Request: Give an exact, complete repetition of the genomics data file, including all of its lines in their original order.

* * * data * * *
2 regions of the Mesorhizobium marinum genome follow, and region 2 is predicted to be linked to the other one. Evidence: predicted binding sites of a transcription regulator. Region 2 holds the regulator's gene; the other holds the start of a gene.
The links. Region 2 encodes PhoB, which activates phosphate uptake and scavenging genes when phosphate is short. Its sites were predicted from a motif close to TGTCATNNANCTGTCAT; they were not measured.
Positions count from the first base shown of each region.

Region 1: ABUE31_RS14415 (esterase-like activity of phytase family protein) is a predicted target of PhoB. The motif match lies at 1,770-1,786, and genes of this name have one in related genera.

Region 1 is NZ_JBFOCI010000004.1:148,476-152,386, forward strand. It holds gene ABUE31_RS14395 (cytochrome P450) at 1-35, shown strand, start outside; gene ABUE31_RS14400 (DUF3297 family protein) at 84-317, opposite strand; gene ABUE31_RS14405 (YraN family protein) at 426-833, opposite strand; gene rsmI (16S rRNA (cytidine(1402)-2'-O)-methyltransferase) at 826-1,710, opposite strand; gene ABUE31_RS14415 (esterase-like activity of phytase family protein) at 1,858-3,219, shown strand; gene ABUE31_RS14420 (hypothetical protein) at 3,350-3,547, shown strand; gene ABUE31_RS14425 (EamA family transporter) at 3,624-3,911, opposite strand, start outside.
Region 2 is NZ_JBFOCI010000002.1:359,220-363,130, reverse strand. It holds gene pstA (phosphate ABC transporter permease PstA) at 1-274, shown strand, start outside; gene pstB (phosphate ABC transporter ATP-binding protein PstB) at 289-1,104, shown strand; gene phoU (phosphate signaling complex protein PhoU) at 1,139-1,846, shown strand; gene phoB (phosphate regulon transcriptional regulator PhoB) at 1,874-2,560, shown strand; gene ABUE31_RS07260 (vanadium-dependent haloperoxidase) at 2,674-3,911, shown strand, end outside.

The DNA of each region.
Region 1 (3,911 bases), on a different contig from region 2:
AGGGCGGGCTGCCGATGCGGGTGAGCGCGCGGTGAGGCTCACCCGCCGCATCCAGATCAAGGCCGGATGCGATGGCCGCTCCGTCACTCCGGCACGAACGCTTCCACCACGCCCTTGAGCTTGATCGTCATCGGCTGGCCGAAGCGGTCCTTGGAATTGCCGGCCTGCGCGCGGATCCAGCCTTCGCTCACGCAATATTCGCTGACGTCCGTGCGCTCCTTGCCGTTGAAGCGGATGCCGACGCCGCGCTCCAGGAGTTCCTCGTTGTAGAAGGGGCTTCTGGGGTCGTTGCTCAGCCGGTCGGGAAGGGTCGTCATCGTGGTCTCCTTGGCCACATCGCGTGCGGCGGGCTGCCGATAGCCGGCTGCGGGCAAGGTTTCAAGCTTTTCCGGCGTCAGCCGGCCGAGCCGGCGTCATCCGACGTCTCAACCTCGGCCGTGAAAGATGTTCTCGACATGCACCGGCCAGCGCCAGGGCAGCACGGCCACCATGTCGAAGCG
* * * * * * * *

2 regions of the Mesorhizobium marinum genome follow, and region 2 is predicted to be linked to the other one. Evidence: predicted binding sites of a transcription regulator. Region 2 holds the regulator's gene; the other holds the start of a gene.
The links. Region 2 encodes PhoB, which activates phosphate uptake and scavenging genes when phosphate is short. Its sites were predicted from a motif close to TGTCATNNANCTGTCAT; they were not measured.
Positions count from the first base shown of each region.

Region 1: ABUE31_RS14415 (esterase-like activity of phytase family protein) is a predicted target of PhoB. The motif match lies at 1,770-1,786, and genes of this name have one in related genera.

Region 1 is NZ_JBFOCI010000004.1:148,476-152,386, forward strand. It holds gene ABUE31_RS14395 (cytochrome P450) at 1-35, shown strand, start outside; gene ABUE31_RS14400 (DUF3297 family protein) at 84-317, opposite strand; gene ABUE31_RS14405 (YraN family protein) at 426-833, opposite strand; gene rsmI (16S rRNA (cytidine(1402)-2'-O)-methyltransferase) at 826-1,710, opposite strand; gene ABUE31_RS14415 (esterase-like activity of phytase family protein) at 1,858-3,219, shown strand; gene ABUE31_RS14420 (hypothetical protein) at 3,350-3,547, shown strand; gene ABUE31_RS14425 (EamA family transporter) at 3,624-3,911, opposite strand, start outside.
Region 2 is NZ_JBFOCI010000002.1:359,220-363,130, reverse strand. It holds gene pstA (phosphate ABC transporter permease PstA) at 1-274, shown strand, start outside; gene pstB (phosphate ABC transporter ATP-binding protein PstB) at 289-1,104, shown strand; gene phoU (phosphate signaling complex protein PhoU) at 1,139-1,846, shown strand; gene phoB (phosphate regulon transcriptional regulator PhoB) at 1,874-2,560, shown strand; gene ABUE31_RS07260 (vanadium-dependent haloperoxidase) at 2,674-3,911, shown strand, end outside.

The DNA of each region.
Region 1 (3,911 bases), on a different contig from region 2:
AGGGCGGGCTGCCGATGCGGGTGAGCGCGCGGTGAGGCTCACCCGCCGCATCCAGATCAAGGCCGGATGCGATGGCCGCTCCGTCACTCCGGCACGAACGCTTCCACCACGCCCTTGAGCTTGATCGTCATCGGCTGGCCGAAGCGGTCCTTGGAATTGCCGGCCTGCGCGCGGATCCAGCCTTCGCTCACGCAATATTCGCTGACGTCCGTGCGCTCCTTGCCGTTGAAGCGGATGCCGACGCCGCGCTCCAGGAGTTCCTCGTTGTAGAAGGGGCTTCTGGGGTCGTTGCTCAGCCGGTCGGGAAGGGTCGTCATCGTGGTCTCCTTGGCCACATCGCGTGCGGCGGGCTGCCGATAGCCGGCTGCGGGCAAGGTTTCAAGCTTTTCCGGCGTCAGCCGGCCGAGCCGGCGTCATCCGACGTCTCAACCTCGGCCGTGAAAGATGTTCTCGACATGCACCGGCCAGCGCCAGGGCAGCACGGCCACCATGTCGAAGCG